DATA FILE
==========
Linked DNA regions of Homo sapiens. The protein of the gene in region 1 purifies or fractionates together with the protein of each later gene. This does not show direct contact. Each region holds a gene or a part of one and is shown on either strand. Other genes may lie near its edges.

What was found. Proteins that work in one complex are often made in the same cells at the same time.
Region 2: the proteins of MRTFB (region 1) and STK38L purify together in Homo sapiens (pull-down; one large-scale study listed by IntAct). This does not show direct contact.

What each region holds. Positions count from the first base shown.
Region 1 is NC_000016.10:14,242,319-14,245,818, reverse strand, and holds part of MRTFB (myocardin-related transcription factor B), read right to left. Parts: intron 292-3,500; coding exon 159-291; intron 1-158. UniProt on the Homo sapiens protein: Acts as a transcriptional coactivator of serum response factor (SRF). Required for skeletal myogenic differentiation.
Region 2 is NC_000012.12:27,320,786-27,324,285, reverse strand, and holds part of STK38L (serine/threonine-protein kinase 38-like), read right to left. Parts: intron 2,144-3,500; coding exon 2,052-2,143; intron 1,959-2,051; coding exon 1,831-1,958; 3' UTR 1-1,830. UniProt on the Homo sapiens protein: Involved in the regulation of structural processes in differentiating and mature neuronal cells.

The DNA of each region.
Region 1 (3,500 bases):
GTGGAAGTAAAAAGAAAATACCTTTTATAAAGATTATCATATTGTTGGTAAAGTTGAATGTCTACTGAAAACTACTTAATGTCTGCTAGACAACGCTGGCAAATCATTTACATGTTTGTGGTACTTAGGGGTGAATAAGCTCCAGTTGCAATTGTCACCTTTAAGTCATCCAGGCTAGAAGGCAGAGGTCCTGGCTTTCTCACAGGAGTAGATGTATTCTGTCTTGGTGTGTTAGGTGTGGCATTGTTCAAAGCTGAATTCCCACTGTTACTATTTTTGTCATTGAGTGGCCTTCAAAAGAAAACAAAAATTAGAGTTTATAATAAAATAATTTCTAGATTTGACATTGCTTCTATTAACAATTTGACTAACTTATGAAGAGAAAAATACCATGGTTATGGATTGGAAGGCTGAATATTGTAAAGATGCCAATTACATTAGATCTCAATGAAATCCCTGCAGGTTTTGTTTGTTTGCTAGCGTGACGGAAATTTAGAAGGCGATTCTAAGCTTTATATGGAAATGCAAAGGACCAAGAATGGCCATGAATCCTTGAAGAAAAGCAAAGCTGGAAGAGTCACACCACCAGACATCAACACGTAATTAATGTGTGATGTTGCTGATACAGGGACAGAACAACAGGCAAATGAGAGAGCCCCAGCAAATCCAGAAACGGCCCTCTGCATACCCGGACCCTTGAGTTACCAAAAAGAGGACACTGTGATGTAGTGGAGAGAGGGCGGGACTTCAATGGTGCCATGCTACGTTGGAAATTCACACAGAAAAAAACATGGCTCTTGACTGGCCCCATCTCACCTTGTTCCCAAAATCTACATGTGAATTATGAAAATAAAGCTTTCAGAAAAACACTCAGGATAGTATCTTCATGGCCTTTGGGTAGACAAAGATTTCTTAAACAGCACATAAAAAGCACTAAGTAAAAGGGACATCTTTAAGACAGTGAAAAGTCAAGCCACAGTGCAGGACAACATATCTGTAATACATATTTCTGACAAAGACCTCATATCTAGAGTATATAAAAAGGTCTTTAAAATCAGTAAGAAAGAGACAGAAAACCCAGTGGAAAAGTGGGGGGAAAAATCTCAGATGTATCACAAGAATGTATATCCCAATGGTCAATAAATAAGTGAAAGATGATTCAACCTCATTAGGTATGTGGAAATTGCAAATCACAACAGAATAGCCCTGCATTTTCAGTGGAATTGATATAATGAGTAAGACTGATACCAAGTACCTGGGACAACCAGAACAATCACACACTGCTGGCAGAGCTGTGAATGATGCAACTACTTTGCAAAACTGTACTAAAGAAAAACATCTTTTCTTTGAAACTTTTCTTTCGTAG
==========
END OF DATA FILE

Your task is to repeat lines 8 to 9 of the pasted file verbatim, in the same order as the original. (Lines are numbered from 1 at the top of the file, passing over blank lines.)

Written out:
Region 1 (3,500 bases):
GTGGAAGTAAAAAGAAAATACCTTTTATAAAGATTATCATATTGTTGGTAAAGTTGAATGTCTACTGAAAACTACTTAATGTCTGCTAGACAACGCTGGCAAATCATTTACATGTTTGTGGTACTTAGGGGTGAATAAGCTCCAGTTGCAATTGTCACCTTTAAGTCATCCAGGCTAGAAGGCAGAGGTCCTGGCTTTCTCACAGGAGTAGATGTATTCTGTCTTGGTGTGTTAGGTGTGGCATTGTTCAAAGCTGAATTCCCACTGTTACTATTTTTGTCATTGAGTGGCCTTCAAAAGAAAACAAAAATTAGAGTTTATAATAAAATAATTTCTAGATTTGACATTGCTTCTATTAACAATTTGACTAACTTATGAAGAGAAAAATACCATGGTTATGGATTGGAAGGCTGAATATTGTAAAGATGCCAATTACATTAGATCTCAATGAAATCCCTGCAGGTTTTGTTTGTTTGCTAGCGTGACGGAAATTTAGAAGGCGATTCTAAGCTTTATATGGAAATGCAAAGGACCAAGAATGGCCATGAATCCTTGAAGAAAAGCAAAGCTGGAAGAGTCACACCACCAGACATCAACACGTAATTAATGTGTGATGTTGCTGATACAGGGACAGAACAACAGGCAAATGAGAGAGCCCCAGCAAATCCAGAAACGGCCCTCTGCATACCCGGACCCTTGAGTTACCAAAAAGAGGACACTGTGATGTAGTGGAGAGAGGGCGGGACTTCAATGGTGCCATGCTACGTTGGAAATTCACACAGAAAAAAACATGGCTCTTGACTGGCCCCATCTCACCTTGTTCCCAAAATCTACATGTGAATTATGAAAATAAAGCTTTCAGAAAAACACTCAGGATAGTATCTTCATGGCCTTTGGGTAGACAAAGATTTCTTAAACAGCACATAAAAAGCACTAAGTAAAAGGGACATCTTTAAGACAGTGAAAAGTCAAGCCACAGTGCAGGACAACATATCTGTAATACATATTTCTGACAAAGACCTCATATCTAGAGTATATAAAAAGGTCTTTAAAATCAGTAAGAAAGAGACAGAAAACCCAGTGGAAAAGTGGGGGGAAAAATCTCAGATGTATCACAAGAATGTATATCCCAATGGTCAATAAATAAGTGAAAGATGATTCAACCTCATTAGGTATGTGGAAATTGCAAATCACAACAGAATAGCCCTGCATTTTCAGTGGAATTGATATAATGAGTAAGACTGATACCAAGTACCTGGGACAACCAGAACAATCACACACTGCTGGCAGAGCTGTGAATGATGCAACTACTTTGCAAAACTGTACTAAAGAAAAACATCTTTTCTTTGAAACTTTTCTTTCGTAG